937 	  "@etag": "\"f15e6942f00a41960de45f9413684591\"",
  938 	  "link": "https://.../rest/data/issue/23",
  939 	  "attributes": {
  940 	      "keyword": [],
  941 	      "messages": [
  942 		  {
  943 		      "link": "https://.../rest/data/msg/375",
  944 		      "id": "375"
  945 		  },
  946 		  {
  947 		      "link": "https://.../rest/data/msg/376",
  948 		      "id": "376"
  949 		  },
  950 		  ...
  951 	      ],
  952 	      "files": [],
  953 	      "status": {
  954 		  "link": "https://.../rest/data/status/2",
  955 		  "id": "2"
  956 	      },
  957 	      "title": "This is a title title",
  958 	      "superseder": [],
  959 	      "nosy": [
  960 		  {
  961 		      "link": "https://.../rest/data/user/4",
  962 		      "id": "4"
  963 		  },
  964 		  {
  965 		      "link": "https://.../rest/data/user/5",
  966 		      "id": "5"
  967 		  }
  968 	      ],
  969 	      "assignedto": null,
  970 	  },
  971 	  "id": "23"
  972       }
  973   }
  974 
  975 Retrieve item using key value
  976 ^^^^^^^^^^^^^^^^^^^^^^^^^^^^^
  977 
  978 If the class has a key attribute, e.g. the 'status' class in the
  979 classic tracker, it can be used to retrieve the item.
  980 
  981 You can get an individual status by specifying the key-attribute value
  982 e.g. ``/data/status/name=closed``. Note that ``name`` in this example
  983 must be the key-attribute of the class.  A short-form (which might not
  984 be supported in future version of the API) is to specify only the
  985 value, e.g. ``/data/status/closed``.  This short-form only works when
  986 you're sure that the key of the class is not numeric. E.G. if the name
  987 was "7", /data/status/7 would return the status with id 7 not the
  988 status with name "7". To get the status with name 7, you must use
  989 the long form /data/status/name=7
  990 
  991 The long-form (with ``=``) is different from a query-parameter like
  992 ``/data/status?name=closed`` which would find all stati (statuses)
  993 that have ``closed`` as a substring.
  994 
  995 Dealing with Messages and Files
  996 ^^^^^^^^^^^^^^^^^^^^^^^^^^^^^^^
  997 
  998 Using the requests library you can upload a file using::
  999 
 1000      d = dict (name = filename, content = content, type = content_type)
 1001      j = self.post ('file', data = d)
 1002 
 1003 Instead of specifying json = dictionary we specify data = dictionary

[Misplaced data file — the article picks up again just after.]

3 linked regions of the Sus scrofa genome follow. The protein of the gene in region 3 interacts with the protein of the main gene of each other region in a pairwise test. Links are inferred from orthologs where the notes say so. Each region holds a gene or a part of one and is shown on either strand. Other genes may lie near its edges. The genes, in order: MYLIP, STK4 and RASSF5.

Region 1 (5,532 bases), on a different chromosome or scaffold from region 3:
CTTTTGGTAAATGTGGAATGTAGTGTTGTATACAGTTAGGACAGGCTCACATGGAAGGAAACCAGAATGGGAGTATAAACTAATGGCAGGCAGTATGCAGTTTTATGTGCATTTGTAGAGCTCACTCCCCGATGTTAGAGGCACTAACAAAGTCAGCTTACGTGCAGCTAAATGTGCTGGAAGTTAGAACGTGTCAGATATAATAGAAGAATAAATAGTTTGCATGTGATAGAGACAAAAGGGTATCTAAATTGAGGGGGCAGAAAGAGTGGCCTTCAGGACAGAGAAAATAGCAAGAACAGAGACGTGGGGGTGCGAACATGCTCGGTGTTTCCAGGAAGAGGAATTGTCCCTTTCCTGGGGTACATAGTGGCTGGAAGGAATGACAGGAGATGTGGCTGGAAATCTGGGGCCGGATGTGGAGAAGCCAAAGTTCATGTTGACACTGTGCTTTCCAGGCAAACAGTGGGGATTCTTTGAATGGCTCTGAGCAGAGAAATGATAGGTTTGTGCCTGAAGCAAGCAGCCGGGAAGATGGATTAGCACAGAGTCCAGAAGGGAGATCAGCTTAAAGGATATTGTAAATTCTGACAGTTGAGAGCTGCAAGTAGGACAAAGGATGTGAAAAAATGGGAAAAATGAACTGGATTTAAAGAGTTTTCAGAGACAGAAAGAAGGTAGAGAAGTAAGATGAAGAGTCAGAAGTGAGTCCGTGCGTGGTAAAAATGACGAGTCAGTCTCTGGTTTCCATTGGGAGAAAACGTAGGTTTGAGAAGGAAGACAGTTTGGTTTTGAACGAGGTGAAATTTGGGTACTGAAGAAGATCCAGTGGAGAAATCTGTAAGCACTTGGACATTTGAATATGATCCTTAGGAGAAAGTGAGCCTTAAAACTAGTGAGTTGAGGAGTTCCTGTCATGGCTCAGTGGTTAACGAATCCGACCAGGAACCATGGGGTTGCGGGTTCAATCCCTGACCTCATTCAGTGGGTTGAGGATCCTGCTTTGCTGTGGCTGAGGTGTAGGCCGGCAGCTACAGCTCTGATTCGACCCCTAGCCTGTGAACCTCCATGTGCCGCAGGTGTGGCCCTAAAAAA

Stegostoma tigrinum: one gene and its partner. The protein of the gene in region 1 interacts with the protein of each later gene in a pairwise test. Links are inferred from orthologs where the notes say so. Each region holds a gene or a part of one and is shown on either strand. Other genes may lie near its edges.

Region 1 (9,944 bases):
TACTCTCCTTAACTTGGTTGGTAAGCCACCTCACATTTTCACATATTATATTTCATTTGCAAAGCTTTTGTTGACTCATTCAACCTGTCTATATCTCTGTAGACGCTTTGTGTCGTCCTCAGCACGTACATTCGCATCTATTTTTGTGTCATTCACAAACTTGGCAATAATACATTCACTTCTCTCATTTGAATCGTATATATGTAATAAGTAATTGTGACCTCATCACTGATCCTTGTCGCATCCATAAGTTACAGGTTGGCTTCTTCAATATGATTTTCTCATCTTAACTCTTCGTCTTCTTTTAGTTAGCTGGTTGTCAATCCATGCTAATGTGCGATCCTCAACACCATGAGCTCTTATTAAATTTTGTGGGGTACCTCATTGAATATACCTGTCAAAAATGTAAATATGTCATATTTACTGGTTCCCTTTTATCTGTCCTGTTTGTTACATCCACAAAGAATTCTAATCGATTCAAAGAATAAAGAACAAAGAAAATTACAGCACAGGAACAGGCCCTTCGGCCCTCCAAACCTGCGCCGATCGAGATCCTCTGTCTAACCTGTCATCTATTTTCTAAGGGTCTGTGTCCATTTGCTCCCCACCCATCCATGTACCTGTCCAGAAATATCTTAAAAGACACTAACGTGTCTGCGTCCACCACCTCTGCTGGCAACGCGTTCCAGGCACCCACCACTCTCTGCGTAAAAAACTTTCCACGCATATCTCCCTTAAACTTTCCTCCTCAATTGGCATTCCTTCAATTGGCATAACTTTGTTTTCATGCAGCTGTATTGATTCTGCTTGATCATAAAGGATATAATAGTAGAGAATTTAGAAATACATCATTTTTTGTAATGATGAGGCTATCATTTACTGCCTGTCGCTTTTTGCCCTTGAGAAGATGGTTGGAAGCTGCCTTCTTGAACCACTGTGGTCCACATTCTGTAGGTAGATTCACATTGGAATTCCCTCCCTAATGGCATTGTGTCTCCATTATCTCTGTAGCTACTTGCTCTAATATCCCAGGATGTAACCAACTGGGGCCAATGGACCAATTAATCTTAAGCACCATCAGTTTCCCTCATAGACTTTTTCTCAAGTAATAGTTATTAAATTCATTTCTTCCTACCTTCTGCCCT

1004 as shown above. (We believe) this encodes the contents using
 1005 application/x-www-form-urlencoded which is not optimal for large files
 1006 due to the encoding overhead.
 1007 
 1008 The requests library can use multipart/form-data which is more
 1009 efficient for large files. To do this specify both, files= *and* data=
 1010 parameters, e.g.::
 1011 
 1012   # A binary string that can't be decoded as unicode
 1013   url = 'https://.../demo/rest/data/'
 1014   content = open ('random-junk', 'rb').read ()
 1015   fname   = 'a-bigger-testfile'
 1016   d = dict(name = fname, type='application/octet-stream')
 1017   c = dict (content = content)
 1018   r = session.post (url + 'file', files = c, data = d)
 1019 
 1020 Curl can be used to post a file using multipart/form-data with::
 1021 
 1022    curl -u demo:demo -s -X POST -H "Referer: https://.../demo/" \
 1023       -H "X-requested-with: rest" \
 1024       -F "name=afile" -F "type=image/vnd.microsoft.icon" \
 1025       -F "content=@doc/roundup-favicon.ico" \
 1026       https://.../demo/rest/data/file
 1027 
 1028 the file is located at doc/roundup-favicon.ico. These calls will
 1029 return something like::
 1030 
 1031   {
 1032       "data": {
 1033           "id": "12",
 1034           "link": "https://.../demo/rest/data/file/12"
 1035        }
 1036   }
 1037  
 1038 
 1039 Other Supported Methods for Items
 1040 ^^^^^^^^^^^^^^^^^^^^^^^^^^^^^^^^^
 1041 
 1042 The method ``PUT`` is allowed on individual items, e.g.
 1043 ``/data/issue/42`` On success it returns the same parameters as the
 1044 respective ``GET`` method. Note that for ``PUT`` an Etag has to be
 1045 supplied, either in the request header or as an @etag parameter. An
 1046 example::
 1047 
 1048   curl -u admin:admin -X PUT \
 1049      --header 'Referer: https://example.com/demo/' \
 1050      --header 'X-Requested-With: rest' \
 1051      --header "Content-Type: application/json" \
 1052      --header "Accept: application/json" \
 1053      --header 'If-Match: "dd41f02d6f8b4c34b439fc712b522fb3"' \
 1054      --data '{ "nosy": [ "1", "5" ] }' \
 1055      "https://example.com/demo/rest/data/issue/23"
 1056 
 1057   {
 1058       "data": {
 1059 	  "attribute": {
 1060 	      "nosy": [
 1061 		  "1",
 1062 		  "5"
 1063 	      ]
 1064 	  },
 1065 	  "type": "issue",
 1066 	  "link":
 1067 	  "https://example.com/demo/rest/data/issue/23",
 1068 	  "id": "23"
 1069       }
 1070   }
 1071 
 1072 If the above command is repeated with the data attribute::
 1073 
 1074      --data '{ "nosy": [ "1", "5" ], "title": "This is now my title" }'
 1075 
 1076 this is returned::
 1077 
 1078   {
 1079       "data": {
 1080 	  "attribute": {
 1081 	      "title": "This is now my title"
 1082 	  },
 1083 	  "type": "issue",
 1084 	  "link":
 1085       "https://.../demo/rest/data/issue/23",
 1086 	  "id": "23"
 1087       }
 1088   }
 1089 
 1090 Note that nosy is not in the attributes returned. It is the same as
 1091 before, so no change has happened and it is not reported.
 1092 Changing both nosy and title::
 1093 
 1094   curl -u admin:admin -X PUT \
 1095     --header 'Referer: https://.../' \
 1096     --header 'X-Requested-With: rest' \